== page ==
Maria Konnikova has a fascinating coming out book titled Mastermind: How to Think Like Sherlock Holmes. In a post on Aeon Magazine, she discusses a little understood of the characters amazing powers of detection. Not only was he a master of deductive reasoning, but he was a master of empathy, able to feel others and to imagine how those feelings would guide them.
















Let’s dwell for a moment on ‘Silver Blaze’ (1892), Arthur Conan Doyle’s story of the gallant racehorse who disappeared, and his trainer who was found dead, just days before a big race. The hapless police are stumped, and Sherlock Holmes is called in to save the day. And save the day he does — by putting himself in the position of both the dead trainer and the missing horse. Holmes speculates that the horse is ‘a very gregarious creature’. Surmising that, in the absence of its trainer, it would have been drawn to the nearest town, he finds horse tracks, and tells Watson which mental faculty led him there. ‘See the value of imagination… We imagined what might have happened, acted upon that supposition, and find ourselves justified.’

Holmes takes an imaginative leap, not only into another human mind, but into the mind of an animal. This perspective-taking, being able to see the world from the point of view of another, is one of the central elements of empathy, and Holmes raises it to the status of an art.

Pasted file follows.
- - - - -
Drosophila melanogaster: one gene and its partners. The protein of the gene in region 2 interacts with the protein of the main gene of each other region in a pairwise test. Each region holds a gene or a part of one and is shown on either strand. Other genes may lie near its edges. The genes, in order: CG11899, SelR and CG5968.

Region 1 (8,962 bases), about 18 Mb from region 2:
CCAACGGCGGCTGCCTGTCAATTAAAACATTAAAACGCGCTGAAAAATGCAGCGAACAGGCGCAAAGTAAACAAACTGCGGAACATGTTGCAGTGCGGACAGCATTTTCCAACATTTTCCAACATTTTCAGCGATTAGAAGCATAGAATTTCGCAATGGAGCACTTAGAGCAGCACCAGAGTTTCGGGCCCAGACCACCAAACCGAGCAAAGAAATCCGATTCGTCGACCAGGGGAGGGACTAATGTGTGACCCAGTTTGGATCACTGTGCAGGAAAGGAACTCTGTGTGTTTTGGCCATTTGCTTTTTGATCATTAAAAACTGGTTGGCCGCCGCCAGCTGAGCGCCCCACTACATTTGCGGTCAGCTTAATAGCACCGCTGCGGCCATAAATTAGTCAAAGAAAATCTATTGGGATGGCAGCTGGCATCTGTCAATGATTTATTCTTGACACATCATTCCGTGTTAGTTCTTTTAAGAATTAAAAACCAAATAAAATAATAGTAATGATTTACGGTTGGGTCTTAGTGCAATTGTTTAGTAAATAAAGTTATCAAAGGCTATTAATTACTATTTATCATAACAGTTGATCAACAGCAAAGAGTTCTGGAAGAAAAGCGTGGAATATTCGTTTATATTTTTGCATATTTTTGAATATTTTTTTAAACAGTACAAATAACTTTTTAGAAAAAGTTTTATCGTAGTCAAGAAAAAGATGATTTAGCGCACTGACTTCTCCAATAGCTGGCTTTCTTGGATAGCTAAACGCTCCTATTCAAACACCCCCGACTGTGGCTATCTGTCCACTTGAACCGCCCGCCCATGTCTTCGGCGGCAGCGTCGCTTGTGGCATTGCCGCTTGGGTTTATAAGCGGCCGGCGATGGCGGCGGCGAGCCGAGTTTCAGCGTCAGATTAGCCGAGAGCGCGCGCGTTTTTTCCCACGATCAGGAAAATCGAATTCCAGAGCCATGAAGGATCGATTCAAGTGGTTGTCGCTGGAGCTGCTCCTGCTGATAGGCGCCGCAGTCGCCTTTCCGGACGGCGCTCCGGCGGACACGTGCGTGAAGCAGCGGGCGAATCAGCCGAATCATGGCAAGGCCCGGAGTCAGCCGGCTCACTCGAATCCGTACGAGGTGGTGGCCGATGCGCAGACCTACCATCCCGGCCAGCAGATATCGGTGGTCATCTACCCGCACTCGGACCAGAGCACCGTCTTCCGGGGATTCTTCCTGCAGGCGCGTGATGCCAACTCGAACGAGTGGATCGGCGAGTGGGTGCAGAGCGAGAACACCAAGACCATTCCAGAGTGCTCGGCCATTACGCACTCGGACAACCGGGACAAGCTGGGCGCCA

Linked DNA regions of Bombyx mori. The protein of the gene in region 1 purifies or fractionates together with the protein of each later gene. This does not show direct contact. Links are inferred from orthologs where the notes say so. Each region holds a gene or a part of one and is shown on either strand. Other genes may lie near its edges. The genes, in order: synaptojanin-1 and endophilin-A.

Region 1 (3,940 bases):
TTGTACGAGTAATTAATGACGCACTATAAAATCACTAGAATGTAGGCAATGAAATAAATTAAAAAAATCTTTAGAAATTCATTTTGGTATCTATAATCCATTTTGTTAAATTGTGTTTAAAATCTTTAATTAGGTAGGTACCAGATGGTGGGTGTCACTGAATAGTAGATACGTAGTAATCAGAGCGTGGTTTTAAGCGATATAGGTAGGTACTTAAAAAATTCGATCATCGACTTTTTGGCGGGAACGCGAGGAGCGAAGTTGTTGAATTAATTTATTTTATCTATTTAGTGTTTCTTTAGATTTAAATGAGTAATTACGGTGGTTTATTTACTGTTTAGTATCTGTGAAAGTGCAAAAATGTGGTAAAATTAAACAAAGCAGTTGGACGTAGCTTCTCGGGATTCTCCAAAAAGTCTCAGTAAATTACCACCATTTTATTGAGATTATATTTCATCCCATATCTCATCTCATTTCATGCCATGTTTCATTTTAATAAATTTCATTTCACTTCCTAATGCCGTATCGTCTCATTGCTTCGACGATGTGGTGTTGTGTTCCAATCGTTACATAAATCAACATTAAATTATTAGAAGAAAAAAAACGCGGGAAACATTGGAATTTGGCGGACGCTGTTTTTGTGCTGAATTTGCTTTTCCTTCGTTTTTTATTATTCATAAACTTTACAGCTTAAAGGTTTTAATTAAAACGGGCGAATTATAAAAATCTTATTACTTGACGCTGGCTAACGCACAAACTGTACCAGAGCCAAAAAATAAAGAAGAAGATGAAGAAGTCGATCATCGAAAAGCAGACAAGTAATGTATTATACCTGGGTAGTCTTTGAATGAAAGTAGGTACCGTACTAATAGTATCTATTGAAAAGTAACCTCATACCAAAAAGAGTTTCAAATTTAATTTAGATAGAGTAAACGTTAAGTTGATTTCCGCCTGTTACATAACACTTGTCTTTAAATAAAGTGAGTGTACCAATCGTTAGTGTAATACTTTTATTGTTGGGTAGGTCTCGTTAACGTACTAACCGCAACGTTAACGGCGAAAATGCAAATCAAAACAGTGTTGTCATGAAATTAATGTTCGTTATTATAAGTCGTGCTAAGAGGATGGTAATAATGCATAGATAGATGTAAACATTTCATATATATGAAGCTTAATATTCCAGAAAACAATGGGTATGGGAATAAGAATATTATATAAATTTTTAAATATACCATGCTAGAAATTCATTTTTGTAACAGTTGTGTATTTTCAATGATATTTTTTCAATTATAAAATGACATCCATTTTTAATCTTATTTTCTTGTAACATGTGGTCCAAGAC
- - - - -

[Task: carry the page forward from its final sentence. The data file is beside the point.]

Empathy is equally an important trait of leadership but, interestingly, although we get the word sympathy from the ancient Greeks, the word empathy didn’t even exist until 1909.

The word was coined by the British cognitive psychologist Edward Titchener as late as 1909: ‘Not only do I see gravity and modesty and pride and courtesy and stateliness,’ he wrote, ‘but I feel or act them in the mind’s muscle. This is, I suppose, a simple case of empathy, if we may coin that term as a rendering of Einfühlung.’ To Titchener, empathy was a kind of ‘feeling into’ someone else’s emotional state.

Great leaders are able to “feel into” their colleagues and their customers, deeply understanding needs others may not know they have and finding ways to help others fulfill those needs. Seeing the world through the eyes of others helps a leader form a wider world view, an expanded sense of what’s important in a larger sense than one’s own objective view.

Sherlock Holmes might be described as cold, it’s true. But who would you like on your side when it comes to being given a fair say, to being helped when that help is truly needed, to knowing that someone will go above and beyond the call of duty for your sake, no matter who you are or what you might have done? I, for one, would choose the cool-headed Holmes, who understands the limits of human emotions, and who seeks to ‘represent justice,’ so far as his ‘feeble powers allow’.

How good are you at developing your power of empathy? It’s a skill that can be learned and, when learned, can make you a better leader. And, by the way, a better person.

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